Ericaceous plants – Ericaceous trees and shrubs are those that belong to the plant family Ericaceae. A key characteristic of these shrubs is the fact that they need infertile or acidic soil. The word ericaceous is also sometimes used to describe any plant that likes acid soil, regardless of family.
Fertilizer – a natural or synthetic product dded to the soil to supply plant nutrients
Fertilizer analysis – the amount of nitrogen, phosphorus, as P2O5 and potassium, as K2O in fertilizer expressed as a percent of the total weight. N always is listed first, P second, and K third
Green Manure – same as a cover crop
Hot composting – a fast composting process that produces finished compost in 6 to 8 weeks. High temperatures are maintained by mixing balanced volumes of energy materials and bulking agents, keeping the pile moist, and turning it frequently to keep aerated
Humus – the end product of decomposed animal and vegetable matter
Igneous rock – (from the Latin word for fire) form when hot, molten rock crystallizes and solidifies. Igneous rocks are divided into two groups, intrusive or extrusive, depending upon where the molten rock solidifies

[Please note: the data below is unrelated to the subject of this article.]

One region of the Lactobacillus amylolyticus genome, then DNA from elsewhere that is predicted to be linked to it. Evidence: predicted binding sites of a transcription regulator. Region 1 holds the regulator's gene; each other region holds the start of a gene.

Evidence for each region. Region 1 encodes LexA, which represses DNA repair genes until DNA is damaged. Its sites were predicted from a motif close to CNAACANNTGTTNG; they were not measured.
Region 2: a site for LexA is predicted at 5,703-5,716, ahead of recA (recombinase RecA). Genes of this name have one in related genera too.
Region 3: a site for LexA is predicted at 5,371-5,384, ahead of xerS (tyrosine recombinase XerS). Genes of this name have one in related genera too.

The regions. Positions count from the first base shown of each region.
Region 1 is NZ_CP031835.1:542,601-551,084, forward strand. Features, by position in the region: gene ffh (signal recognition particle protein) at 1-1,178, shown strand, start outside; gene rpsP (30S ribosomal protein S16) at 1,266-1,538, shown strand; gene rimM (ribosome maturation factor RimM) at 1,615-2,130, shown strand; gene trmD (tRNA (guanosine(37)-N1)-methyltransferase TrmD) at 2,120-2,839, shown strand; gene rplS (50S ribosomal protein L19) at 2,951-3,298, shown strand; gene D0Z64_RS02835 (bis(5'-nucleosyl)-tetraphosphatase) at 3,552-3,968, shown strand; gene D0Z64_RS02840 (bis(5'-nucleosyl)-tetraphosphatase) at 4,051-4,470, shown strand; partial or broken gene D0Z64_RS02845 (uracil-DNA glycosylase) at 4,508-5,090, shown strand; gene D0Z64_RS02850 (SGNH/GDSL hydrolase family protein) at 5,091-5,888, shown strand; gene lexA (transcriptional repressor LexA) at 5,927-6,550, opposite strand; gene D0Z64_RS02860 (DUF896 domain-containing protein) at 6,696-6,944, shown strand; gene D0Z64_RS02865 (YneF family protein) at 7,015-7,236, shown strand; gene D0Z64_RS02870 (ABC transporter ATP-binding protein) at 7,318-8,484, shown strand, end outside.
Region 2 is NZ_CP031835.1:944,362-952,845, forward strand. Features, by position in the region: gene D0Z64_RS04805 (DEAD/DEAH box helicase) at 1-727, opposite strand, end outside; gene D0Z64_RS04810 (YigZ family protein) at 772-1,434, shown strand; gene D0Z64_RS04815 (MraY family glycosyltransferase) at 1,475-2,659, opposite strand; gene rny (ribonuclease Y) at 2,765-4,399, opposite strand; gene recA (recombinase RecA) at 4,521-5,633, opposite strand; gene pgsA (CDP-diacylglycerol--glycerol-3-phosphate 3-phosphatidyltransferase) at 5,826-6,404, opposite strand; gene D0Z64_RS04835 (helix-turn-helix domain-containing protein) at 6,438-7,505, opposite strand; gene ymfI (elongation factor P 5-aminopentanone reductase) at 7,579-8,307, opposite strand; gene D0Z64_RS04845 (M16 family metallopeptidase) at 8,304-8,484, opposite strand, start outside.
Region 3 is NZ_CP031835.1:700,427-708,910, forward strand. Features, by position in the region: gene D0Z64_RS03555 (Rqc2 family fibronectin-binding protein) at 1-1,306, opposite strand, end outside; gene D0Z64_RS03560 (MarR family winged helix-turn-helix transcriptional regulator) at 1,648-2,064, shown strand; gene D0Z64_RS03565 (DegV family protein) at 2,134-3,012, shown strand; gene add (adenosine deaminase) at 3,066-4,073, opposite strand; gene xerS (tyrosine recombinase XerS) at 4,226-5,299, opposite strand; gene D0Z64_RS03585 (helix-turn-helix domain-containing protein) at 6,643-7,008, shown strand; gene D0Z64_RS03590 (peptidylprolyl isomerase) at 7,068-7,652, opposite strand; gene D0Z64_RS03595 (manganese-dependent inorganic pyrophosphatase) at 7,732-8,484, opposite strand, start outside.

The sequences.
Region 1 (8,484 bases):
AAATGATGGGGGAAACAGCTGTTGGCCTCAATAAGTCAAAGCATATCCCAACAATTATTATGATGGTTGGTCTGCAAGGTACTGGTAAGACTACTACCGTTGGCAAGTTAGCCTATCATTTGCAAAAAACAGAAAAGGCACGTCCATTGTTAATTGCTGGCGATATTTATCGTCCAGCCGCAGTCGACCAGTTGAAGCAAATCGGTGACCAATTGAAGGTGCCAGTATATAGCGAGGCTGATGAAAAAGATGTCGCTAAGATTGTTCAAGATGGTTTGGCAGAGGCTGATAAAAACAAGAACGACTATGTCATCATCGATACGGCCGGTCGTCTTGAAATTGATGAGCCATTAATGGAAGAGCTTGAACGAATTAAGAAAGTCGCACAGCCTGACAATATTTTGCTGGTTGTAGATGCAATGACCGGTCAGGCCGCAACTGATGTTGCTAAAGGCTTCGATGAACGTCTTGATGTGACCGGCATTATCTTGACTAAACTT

Immobilization – the process by which microorganisms use available nitrogen as they break down materials high in C:N ratio, thus reducing the amount of nitrogen to plants
Infiltration – the movement of water into the soil
Ion – an atom of molecule with either positive or negative charge
Leaching – movement of water and soluble nutrients down through the soil profile
Legumes – A legume is a plant in the family Fabaceae, or the fruit or seed of such a plant. The seed is also called a pulse. Some of the most common legumes are: peanuts, soybeans, alfalfa, clovers, and vetches.